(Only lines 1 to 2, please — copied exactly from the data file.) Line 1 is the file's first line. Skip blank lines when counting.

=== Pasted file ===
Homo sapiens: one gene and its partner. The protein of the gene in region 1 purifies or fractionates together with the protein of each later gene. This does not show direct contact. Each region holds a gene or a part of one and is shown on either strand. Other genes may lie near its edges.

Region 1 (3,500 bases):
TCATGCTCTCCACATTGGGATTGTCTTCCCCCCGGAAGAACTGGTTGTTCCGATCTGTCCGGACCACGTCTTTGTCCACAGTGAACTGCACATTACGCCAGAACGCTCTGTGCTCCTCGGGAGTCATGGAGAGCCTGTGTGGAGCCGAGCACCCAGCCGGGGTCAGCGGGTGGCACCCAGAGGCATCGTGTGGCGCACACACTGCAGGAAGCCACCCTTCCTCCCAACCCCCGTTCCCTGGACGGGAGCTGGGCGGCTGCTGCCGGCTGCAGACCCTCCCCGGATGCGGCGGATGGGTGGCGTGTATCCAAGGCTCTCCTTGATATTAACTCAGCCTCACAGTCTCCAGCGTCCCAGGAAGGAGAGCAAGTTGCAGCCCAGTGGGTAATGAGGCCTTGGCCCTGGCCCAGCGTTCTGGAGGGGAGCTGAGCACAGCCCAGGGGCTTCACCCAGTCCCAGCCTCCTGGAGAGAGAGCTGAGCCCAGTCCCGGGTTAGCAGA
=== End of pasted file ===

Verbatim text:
Homo sapiens: one gene and its partner. The protein of the gene in region 1 purifies or fractionates together with the protein of each later gene. This does not show direct contact. Each region holds a gene or a part of one and is shown on either strand. Other genes may lie near its edges.

Region 1 (3,500 bases):